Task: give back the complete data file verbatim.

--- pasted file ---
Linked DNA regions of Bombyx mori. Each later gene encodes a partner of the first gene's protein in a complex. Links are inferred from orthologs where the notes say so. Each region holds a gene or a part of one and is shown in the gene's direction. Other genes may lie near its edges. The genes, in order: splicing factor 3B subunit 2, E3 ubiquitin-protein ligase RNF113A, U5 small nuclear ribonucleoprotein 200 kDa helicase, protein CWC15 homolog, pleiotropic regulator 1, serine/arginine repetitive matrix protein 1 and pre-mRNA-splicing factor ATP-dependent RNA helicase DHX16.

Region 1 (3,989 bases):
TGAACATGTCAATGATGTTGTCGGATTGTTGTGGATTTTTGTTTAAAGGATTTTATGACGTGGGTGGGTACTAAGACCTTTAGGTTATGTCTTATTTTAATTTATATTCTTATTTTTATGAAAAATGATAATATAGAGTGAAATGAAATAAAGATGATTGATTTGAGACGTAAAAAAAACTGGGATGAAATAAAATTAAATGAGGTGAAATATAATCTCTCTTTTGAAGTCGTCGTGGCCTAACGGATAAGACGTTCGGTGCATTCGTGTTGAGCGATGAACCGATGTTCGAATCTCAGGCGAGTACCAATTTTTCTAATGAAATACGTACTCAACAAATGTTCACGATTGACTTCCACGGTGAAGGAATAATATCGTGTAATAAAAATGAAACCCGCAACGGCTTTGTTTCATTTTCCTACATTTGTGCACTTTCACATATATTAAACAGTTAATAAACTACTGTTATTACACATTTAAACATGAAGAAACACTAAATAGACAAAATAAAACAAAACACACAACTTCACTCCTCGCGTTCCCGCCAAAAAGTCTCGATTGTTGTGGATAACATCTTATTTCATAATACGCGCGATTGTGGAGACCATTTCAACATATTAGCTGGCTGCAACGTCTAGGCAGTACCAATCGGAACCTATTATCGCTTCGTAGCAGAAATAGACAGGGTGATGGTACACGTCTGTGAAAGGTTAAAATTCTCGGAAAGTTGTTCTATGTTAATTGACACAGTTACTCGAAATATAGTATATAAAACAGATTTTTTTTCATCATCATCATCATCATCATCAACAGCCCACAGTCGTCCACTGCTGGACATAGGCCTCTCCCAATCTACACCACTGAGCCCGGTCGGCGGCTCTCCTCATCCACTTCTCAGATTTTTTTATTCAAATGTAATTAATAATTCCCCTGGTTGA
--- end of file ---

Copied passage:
Linked DNA regions of Bombyx mori. Each later gene encodes a partner of the first gene's protein in a complex. Links are inferred from orthologs where the notes say so. Each region holds a gene or a part of one and is shown in the gene's direction. Other genes may lie near its edges. The genes, in order: splicing factor 3B subunit 2, E3 ubiquitin-protein ligase RNF113A, U5 small nuclear ribonucleoprotein 200 kDa helicase, protein CWC15 homolog, pleiotropic regulator 1, serine/arginine repetitive matrix protein 1 and pre-mRNA-splicing factor ATP-dependent RNA helicase DHX16.

Region 1 (3,989 bases):
TGAACATGTCAATGATGTTGTCGGATTGTTGTGGATTTTTGTTTAAAGGATTTTATGACGTGGGTGGGTACTAAGACCTTTAGGTTATGTCTTATTTTAATTTATATTCTTATTTTTATGAAAAATGATAATATAGAGTGAAATGAAATAAAGATGATTGATTTGAGACGTAAAAAAAACTGGGATGAAATAAAATTAAATGAGGTGAAATATAATCTCTCTTTTGAAGTCGTCGTGGCCTAACGGATAAGACGTTCGGTGCATTCGTGTTGAGCGATGAACCGATGTTCGAATCTCAGGCGAGTACCAATTTTTCTAATGAAATACGTACTCAACAAATGTTCACGATTGACTTCCACGGTGAAGGAATAATATCGTGTAATAAAAATGAAACCCGCAACGGCTTTGTTTCATTTTCCTACATTTGTGCACTTTCACATATATTAAACAGTTAATAAACTACTGTTATTACACATTTAAACATGAAGAAACACTAAATAGACAAAATAAAACAAAACACACAACTTCACTCCTCGCGTTCCCGCCAAAAAGTCTCGATTGTTGTGGATAACATCTTATTTCATAATACGCGCGATTGTGGAGACCATTTCAACATATTAGCTGGCTGCAACGTCTAGGCAGTACCAATCGGAACCTATTATCGCTTCGTAGCAGAAATAGACAGGGTGATGGTACACGTCTGTGAAAGGTTAAAATTCTCGGAAAGTTGTTCTATGTTAATTGACACAGTTACTCGAAATATAGTATATAAAACAGATTTTTTTTCATCATCATCATCATCATCATCAACAGCCCACAGTCGTCCACTGCTGGACATAGGCCTCTCCCAATCTACACCACTGAGCCCGGTCGGCGGCTCTCCTCATCCACTTCTCAGATTTTTTTATTCAAATGTAATTAATAATTCCCCTGGTTGA